U.S. Department of Health and Human Services
Indian Health Service: The Federal Health Program for American Indians and Alaska Natives
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Fact Sheets

INDIAN HEALTH DISPARITIES

Members of 566 federally recognized American Indian and Alaska Native Tribes and their descendants are eligible for services provided by the Indian Health Service (IHS). The IHS is an agency within the Department of Health and Human Services that provides a comprehensive health service delivery system for approximately 2.1 million of the nation’s estimated 3.4 million American Indians and Alaska Natives (American Indian and Alaska Native alone; bridged 2000 census). Its annual appropriation is approximately $4.1 billion. The IHS strives for maximum tribal involvement in meeting the health needs of its service population, who live mainly on or near reservations and in rural communities, mostly in the western United States and Alaska.

  • The American Indian and Alaska Native people have long experienced lower health status when compared with other Americans. Lower life expectancy and the disproportionate disease burden exist perhaps because of inadequate education, disproportionate poverty, discrimination in the delivery of health services, and cultural differences. These are broad quality of life issues rooted in economic adversity and poor social conditions.
  • Diseases of the heart, malignant neoplasm, unintentional injuries, and diabetes mellitus are leading causes of American Indian and Alaska Native deaths (2005-2007).
  • American Indians and Alaska Natives born today have a life expectancy that is 4.1 years less than the U.S. all races population (73.6 years to 77.7 years, respectively; 2005-2007 rates).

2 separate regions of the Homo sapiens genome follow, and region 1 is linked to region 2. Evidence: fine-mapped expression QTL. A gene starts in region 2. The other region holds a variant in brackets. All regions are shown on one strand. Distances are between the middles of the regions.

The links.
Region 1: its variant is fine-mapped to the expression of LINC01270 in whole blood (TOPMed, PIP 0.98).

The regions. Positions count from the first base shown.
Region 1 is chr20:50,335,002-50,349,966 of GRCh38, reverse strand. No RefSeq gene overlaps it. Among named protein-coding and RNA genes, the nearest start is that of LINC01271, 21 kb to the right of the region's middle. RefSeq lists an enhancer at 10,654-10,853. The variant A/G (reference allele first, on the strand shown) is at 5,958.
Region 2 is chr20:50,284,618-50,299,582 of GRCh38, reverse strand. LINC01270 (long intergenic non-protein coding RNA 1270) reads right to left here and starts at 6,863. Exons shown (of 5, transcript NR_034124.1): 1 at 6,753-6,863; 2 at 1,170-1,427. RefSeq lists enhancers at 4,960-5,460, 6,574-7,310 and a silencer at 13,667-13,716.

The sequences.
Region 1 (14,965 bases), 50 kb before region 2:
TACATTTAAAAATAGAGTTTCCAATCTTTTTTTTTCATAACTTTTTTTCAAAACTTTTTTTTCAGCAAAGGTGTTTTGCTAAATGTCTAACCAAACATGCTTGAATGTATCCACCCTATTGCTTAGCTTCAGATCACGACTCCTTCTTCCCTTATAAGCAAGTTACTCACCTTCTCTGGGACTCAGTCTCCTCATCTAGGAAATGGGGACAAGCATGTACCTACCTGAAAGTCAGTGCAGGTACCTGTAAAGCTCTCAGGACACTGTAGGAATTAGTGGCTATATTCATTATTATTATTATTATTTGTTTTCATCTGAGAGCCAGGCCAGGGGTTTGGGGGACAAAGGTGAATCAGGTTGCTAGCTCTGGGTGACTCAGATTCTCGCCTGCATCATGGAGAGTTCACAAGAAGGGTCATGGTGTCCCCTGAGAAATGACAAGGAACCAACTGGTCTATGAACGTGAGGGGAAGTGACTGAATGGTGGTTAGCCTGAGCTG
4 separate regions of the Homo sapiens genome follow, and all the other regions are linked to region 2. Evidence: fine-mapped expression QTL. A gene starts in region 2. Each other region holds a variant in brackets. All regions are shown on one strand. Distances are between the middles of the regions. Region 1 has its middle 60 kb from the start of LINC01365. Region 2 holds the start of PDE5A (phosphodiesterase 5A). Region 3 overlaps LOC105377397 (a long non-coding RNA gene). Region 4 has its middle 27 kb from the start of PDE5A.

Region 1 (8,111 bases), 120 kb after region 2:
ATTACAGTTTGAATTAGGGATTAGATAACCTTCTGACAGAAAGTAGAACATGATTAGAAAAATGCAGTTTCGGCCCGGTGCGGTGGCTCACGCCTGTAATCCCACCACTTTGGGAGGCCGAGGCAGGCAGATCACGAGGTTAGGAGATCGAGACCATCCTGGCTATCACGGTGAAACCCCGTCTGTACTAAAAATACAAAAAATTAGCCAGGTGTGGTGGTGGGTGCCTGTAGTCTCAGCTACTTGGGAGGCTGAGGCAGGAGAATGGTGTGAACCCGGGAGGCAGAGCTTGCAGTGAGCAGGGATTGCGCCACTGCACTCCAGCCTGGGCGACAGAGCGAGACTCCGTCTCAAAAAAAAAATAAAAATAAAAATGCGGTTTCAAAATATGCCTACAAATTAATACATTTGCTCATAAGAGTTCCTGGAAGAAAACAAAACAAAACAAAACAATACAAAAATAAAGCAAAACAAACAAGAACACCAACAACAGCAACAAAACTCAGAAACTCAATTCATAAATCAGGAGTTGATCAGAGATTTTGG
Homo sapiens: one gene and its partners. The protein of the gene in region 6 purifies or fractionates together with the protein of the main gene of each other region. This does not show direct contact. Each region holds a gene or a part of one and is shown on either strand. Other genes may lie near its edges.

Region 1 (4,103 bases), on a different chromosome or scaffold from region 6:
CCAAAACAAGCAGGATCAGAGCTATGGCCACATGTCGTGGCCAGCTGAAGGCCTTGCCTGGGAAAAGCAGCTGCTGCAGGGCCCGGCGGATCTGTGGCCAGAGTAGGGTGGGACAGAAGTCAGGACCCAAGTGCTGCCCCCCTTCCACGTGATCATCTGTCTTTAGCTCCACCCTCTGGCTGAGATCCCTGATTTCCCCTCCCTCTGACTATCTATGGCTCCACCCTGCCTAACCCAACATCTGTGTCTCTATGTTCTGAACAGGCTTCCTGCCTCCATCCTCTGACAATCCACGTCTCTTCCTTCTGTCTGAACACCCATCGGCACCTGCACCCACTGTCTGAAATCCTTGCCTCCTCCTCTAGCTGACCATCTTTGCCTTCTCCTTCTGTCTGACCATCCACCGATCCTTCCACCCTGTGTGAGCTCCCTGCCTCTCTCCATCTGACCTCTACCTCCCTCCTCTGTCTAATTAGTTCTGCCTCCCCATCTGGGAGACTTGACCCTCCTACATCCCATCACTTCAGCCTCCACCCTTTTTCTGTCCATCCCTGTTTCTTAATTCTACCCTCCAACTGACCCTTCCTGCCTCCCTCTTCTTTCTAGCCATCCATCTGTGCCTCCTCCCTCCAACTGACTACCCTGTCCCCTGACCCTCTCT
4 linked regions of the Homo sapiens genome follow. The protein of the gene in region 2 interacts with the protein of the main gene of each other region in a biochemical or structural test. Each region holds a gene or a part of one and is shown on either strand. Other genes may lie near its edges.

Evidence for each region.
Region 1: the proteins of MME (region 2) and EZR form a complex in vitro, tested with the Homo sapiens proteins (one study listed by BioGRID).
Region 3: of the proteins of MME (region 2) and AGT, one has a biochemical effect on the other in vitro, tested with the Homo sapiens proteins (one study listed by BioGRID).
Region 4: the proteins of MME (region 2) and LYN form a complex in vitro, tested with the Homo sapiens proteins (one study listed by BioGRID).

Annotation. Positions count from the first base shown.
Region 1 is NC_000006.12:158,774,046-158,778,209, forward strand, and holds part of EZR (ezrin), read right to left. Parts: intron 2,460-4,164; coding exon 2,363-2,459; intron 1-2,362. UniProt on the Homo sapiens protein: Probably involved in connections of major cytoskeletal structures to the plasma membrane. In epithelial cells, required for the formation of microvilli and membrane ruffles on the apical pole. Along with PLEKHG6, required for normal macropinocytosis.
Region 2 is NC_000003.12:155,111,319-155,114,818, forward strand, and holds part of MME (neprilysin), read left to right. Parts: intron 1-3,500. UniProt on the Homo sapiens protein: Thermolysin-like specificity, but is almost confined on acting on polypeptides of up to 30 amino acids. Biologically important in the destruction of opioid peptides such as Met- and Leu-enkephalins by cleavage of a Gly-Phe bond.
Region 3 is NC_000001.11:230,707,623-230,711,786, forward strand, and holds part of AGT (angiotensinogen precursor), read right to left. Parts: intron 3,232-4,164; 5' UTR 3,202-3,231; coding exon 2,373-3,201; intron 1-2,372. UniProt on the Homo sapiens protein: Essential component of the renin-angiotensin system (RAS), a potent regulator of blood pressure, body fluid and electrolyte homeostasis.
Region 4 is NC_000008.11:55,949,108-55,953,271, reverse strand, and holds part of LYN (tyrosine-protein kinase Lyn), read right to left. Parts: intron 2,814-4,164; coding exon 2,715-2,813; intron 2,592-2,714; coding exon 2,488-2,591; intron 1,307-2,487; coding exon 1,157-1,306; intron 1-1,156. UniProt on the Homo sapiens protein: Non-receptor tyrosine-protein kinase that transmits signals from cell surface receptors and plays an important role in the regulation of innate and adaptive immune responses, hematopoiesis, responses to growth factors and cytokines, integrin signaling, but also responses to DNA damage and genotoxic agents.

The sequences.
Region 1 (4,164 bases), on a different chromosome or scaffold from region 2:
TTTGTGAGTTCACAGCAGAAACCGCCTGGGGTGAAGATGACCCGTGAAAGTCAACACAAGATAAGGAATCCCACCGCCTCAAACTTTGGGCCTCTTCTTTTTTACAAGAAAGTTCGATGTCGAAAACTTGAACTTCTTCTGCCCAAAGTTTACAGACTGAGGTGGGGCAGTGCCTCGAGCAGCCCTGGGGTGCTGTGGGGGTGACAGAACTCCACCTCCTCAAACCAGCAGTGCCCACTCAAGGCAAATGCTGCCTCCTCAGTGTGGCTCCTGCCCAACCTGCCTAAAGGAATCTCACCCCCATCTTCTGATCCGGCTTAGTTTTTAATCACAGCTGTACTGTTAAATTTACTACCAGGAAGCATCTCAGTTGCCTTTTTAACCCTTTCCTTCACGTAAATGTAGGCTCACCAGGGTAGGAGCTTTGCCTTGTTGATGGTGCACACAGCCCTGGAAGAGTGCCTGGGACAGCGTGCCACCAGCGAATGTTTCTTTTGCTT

• American Indians and Alaska Natives die at higher rates than other Americans from alcoholism (552% higher), diabetes (182% higher), unintentional injuries (138% higher), homicide (83% higher) and suicide (74% higher). (Rates adjusted for misreporting of Indian race on state death certificates; 2005-2007 rates.)
  • Given the higher health status enjoyed by most Americans, the lingering health disparities of American Indians and Alaska Natives are troubling. In trying to account for the disparities, health care experts, policymakers, and Tribal Leaders are looking at many factors that impact upon the health of Indian people, including the adequacy of funding for the Indian health care delivery system.

MORTALITY DISPARITY RATES

American Indians and Alaska Natives (AI/AN) in the IHS Service Area
2005-2007 and U.S. All Races 2006
(Age-adjusted mortality rates per 100,000 population)

AI/AN Rate
2005-2007
U.S. All Races Rate – 2006 Ratio: AI/AN to
U.S. All Races
ALL CAUSES 953.7 776.5 1.2
Alcohol induced 45.0 6.9 6.5
Breast Cancer 19.6 23.5 0.8
Cerebrovascular 43.8 43.6 1.0
Cervical Cancer 2.8 2.4 1.2
Diabetes 65.6 23.3 2.8
Heart Disease 191.7 200.2 1.0
HIV Infection 3.2 4.0 0.8
Homicide (assault) 11.0 6.0 1.8
Infant Deaths 1 7.3 6.7 1.1
Malignant Neoplasm 170.1 180.7 0.9
Maternal Deaths 20.2 13.3 1.5
Pneumonia/Influenza 24.3 17.8 1.4
Suicide 19.0 10.9 1.7
Unintentional Injuries 94.8 39.8 2.4


1/ Infant deaths per 1,000 live births.
* Unintentional Injuries include motor vehicle crashes.
NOTE: Rates are adjusted to compensate for misreporting of American Indian and Alaska Native race on state death certificates. American Indian and Alaska Native death rate columns present data for the 3-year period specified. U.S. All Races columns present data for a one-year period. ICD-10 codes were introduced in 1999; therefore, comparability ratios were applied to deaths for years prior to 1999. Rates are based on American Indian and Alaska Native alone; 2000 census with bridged-race categories.

ADDITIONAL INFORMATION

For referral to the appropriate spokesperson, contact the IHS Public Affairs Staff at 301-443-3593.

January 2013

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